The musings of a previously unemployed Jewish Freemason. I write about the job search, about Judaism, and about Freemasonry.

Monday, March 2, 2009

An explanation of the title of this blog

This blog is entitled "Corn, Wine and Oil." The Sh'ma prayer, which religious Jews recite twice daily, includes the following line from Deuteronomy 11:14:

וְנָתַתִּי מְטַר־אַרְצְכֶם בְּעִתּוֹ יוֹרֶה וּמַלְקוֹשׁ וְאָסַפְתָּ דְגָנֶךָ וְתִירֹשְׁךָ וְיִצְהָרֶךָ׃

Which the King James Bible translates as: "that I will give you the rain of your land in his due season, the first rain and the latter rain, that thou mayest gather in thy corn, and thy wine, and thine oil."

The Sh'ma prayer is the cornerstone of the Jewish religion. The initial line, Deuteronomy 6:4, is the fundamental testament of faith. The King James Bible translates it as "Hear, O Israel: The LORD our God is one LORD:". Traditionally, it is supposed to be the last sentence a Jew utters before he dies. Rabbi Akiva was tortured to death by the Romans, and uttered the line just before he expired. It's not unusual for religious Jews in immediate mortal peril to recite the line.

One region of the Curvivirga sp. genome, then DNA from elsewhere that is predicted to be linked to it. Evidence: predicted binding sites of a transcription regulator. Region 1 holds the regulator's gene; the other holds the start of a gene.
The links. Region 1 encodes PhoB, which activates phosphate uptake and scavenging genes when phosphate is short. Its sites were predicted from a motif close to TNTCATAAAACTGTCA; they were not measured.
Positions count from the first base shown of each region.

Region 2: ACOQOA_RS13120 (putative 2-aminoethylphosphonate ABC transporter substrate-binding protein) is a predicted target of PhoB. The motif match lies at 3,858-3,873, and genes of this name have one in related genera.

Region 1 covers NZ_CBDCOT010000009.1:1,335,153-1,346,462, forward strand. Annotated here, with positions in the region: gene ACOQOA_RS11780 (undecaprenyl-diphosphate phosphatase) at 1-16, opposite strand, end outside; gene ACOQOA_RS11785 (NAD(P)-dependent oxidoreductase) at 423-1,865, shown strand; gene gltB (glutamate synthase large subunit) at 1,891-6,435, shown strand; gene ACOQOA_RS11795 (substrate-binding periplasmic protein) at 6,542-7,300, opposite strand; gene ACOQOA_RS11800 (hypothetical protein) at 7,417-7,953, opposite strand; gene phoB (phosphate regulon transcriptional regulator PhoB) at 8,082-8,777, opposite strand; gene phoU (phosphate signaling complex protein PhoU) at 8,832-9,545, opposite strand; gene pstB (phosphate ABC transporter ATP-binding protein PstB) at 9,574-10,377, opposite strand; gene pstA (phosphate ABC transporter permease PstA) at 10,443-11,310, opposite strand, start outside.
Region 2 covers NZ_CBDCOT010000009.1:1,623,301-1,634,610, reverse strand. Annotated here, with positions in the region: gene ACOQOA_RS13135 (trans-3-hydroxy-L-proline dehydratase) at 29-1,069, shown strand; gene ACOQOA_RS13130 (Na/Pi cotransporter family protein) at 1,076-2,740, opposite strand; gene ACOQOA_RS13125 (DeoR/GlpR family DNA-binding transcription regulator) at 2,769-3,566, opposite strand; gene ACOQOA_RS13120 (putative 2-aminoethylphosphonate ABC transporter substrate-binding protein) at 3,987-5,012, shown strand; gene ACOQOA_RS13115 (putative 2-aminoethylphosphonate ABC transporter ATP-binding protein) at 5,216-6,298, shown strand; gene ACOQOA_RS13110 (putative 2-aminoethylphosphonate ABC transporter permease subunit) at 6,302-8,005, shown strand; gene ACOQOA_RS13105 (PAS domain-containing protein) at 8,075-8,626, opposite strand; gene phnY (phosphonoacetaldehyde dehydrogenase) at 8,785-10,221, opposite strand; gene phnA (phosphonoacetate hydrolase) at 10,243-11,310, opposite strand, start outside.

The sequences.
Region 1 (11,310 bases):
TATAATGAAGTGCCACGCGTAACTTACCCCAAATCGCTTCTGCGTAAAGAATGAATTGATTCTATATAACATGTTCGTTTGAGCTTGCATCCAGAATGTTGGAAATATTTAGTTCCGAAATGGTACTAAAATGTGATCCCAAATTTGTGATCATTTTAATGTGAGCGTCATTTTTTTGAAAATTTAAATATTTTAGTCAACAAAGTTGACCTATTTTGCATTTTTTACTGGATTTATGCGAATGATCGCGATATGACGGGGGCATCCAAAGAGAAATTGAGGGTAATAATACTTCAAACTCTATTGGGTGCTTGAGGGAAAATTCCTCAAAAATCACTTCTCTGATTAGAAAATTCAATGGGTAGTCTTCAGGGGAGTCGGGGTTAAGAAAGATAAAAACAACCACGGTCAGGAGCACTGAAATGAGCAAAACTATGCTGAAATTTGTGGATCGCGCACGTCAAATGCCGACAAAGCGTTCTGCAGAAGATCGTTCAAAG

In operative masonry, the wages of a mason were, in antiquity, given in corn (actually grain), wine and oil. When Freemasonry came into being, and masonry went from being operative to speculative, corn, wine and oil became symbolic wages.
Albert Mackey, 33°, in his Encyclopedia of Freemasonry, suggests that corn represents the Staff of Life: " In processions, the corn alone is carried in a golden pitcher, the wine and oil are placed in silver vessels, and this is to remind us that the first, as a necessity and the "staff of life" is of more importance and more worthy of honor than the others, which are but comforts.", the grain flour that becomes our daily bread.
Wine is "a symbol of the inward refreshment of a good conscience is intended, under the name of the Wine of Refreshment, to remind us of the eternal refreshments which the good are to receive in the future life for the faithful performance of duty in the present."
Oil is the Oil of Anointment. "The Hebrews anointed their Kings, Prophets and High Priests with oil mingled with the richest spices. They also anointed themselves with oil on all festive occasions, whence the expression in Psalm xlv, 7: 'God hath anointed thee with the oil of gladness.'".

Also, because both Jews and Freemasons appeal to God to provide them with corn, wine and oil, as their wages, it seems especially appropriate to invoke them when job-hunting. I am currently seeking a new source for my corn, wine and oil, and hence this blog to journal my efforts in that regard.

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